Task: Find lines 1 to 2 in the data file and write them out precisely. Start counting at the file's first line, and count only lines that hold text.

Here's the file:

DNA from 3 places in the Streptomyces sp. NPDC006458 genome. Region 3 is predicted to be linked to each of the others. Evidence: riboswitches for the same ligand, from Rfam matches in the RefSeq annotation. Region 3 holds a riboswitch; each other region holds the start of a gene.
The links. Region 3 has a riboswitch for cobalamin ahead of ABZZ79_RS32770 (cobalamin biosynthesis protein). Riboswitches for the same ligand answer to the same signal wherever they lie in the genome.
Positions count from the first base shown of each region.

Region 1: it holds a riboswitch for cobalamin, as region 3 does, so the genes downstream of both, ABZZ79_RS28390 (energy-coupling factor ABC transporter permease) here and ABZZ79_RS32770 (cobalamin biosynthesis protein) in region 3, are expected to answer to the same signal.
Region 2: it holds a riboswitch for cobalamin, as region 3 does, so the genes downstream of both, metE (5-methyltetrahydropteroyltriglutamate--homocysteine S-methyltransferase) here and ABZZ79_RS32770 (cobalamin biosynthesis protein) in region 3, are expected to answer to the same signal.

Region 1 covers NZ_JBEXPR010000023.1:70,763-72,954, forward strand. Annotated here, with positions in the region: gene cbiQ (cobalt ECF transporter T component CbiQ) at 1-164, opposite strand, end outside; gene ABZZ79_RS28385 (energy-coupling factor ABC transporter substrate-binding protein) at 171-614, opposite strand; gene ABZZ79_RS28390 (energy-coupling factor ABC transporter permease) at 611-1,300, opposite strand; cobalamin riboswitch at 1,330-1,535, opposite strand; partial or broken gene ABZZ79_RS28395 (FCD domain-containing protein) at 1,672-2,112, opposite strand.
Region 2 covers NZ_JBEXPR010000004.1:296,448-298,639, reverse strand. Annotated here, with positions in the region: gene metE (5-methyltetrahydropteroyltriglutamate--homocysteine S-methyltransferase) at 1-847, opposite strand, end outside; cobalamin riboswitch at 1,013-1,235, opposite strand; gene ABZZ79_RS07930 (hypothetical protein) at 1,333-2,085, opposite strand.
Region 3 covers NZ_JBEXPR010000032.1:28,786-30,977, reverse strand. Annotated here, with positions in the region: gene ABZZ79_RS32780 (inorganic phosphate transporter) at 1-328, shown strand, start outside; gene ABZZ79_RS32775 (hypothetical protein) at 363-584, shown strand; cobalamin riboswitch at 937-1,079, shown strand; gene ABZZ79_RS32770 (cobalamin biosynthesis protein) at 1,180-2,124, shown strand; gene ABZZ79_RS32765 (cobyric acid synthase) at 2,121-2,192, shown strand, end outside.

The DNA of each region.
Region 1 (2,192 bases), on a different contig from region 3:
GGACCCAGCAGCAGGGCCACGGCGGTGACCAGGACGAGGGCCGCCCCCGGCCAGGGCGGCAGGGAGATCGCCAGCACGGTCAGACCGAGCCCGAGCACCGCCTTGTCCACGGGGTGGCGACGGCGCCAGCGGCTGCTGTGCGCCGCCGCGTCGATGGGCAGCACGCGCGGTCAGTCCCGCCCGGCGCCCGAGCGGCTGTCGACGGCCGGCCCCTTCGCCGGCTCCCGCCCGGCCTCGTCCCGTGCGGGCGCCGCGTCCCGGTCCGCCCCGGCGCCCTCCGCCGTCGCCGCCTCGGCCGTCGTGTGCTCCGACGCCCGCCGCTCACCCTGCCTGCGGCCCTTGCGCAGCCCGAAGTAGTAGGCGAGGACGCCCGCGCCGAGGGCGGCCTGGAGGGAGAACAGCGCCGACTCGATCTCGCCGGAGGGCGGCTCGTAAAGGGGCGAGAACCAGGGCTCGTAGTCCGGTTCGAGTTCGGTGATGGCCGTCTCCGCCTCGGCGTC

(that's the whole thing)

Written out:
DNA from 3 places in the Streptomyces sp. NPDC006458 genome. Region 3 is predicted to be linked to each of the others. Evidence: riboswitches for the same ligand, from Rfam matches in the RefSeq annotation. Region 3 holds a riboswitch; each other region holds the start of a gene.
The links. Region 3 has a riboswitch for cobalamin ahead of ABZZ79_RS32770 (cobalamin biosynthesis protein). Riboswitches for the same ligand answer to the same signal wherever they lie in the genome.